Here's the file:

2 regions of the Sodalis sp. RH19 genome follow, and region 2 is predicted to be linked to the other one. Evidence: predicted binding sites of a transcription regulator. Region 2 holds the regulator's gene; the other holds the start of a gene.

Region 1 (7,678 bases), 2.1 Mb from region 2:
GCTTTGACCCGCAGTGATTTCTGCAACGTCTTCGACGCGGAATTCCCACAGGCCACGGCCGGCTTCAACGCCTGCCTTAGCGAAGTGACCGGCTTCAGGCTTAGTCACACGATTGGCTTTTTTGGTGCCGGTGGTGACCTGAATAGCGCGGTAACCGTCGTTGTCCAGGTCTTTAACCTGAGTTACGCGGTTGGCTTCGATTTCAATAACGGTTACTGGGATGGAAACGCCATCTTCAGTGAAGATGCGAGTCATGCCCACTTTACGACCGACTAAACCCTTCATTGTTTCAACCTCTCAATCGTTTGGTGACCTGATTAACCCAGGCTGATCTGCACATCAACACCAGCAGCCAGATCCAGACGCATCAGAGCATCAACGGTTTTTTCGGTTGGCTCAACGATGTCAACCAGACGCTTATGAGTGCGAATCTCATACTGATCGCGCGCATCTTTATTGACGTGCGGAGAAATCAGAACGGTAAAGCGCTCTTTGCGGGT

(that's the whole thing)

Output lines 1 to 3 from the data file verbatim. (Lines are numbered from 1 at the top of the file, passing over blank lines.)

2 regions of the Sodalis sp. RH19 genome follow, and region 2 is predicted to be linked to the other one. Evidence: predicted binding sites of a transcription regulator. Region 2 holds the regulator's gene; the other holds the start of a gene.

Region 1 (7,678 bases), 2.1 Mb from region 2:
GCTTTGACCCGCAGTGATTTCTGCAACGTCTTCGACGCGGAATTCCCACAGGCCACGGCCGGCTTCAACGCCTGCCTTAGCGAAGTGACCGGCTTCAGGCTTAGTCACACGATTGGCTTTTTTGGTGCCGGTGGTGACCTGAATAGCGCGGTAACCGTCGTTGTCCAGGTCTTTAACCTGAGTTACGCGGTTGGCTTCGATTTCAATAACGGTTACTGGGATGGAAACGCCATCTTCAGTGAAGATGCGAGTCATGCCCACTTTACGACCGACTAAACCCTTCATTGTTTCAACCTCTCAATCGTTTGGTGACCTGATTAACCCAGGCTGATCTGCACATCAACACCAGCAGCCAGATCCAGACGCATCAGAGCATCAACGGTTTTTTCGGTTGGCTCAACGATGTCAACCAGACGCTTATGAGTGCGAATCTCATACTGATCGCGCGCATCTTTATTGACGTGCGGAGAAATCAGAACGGTAAAGCGCTCTTTGCGGGT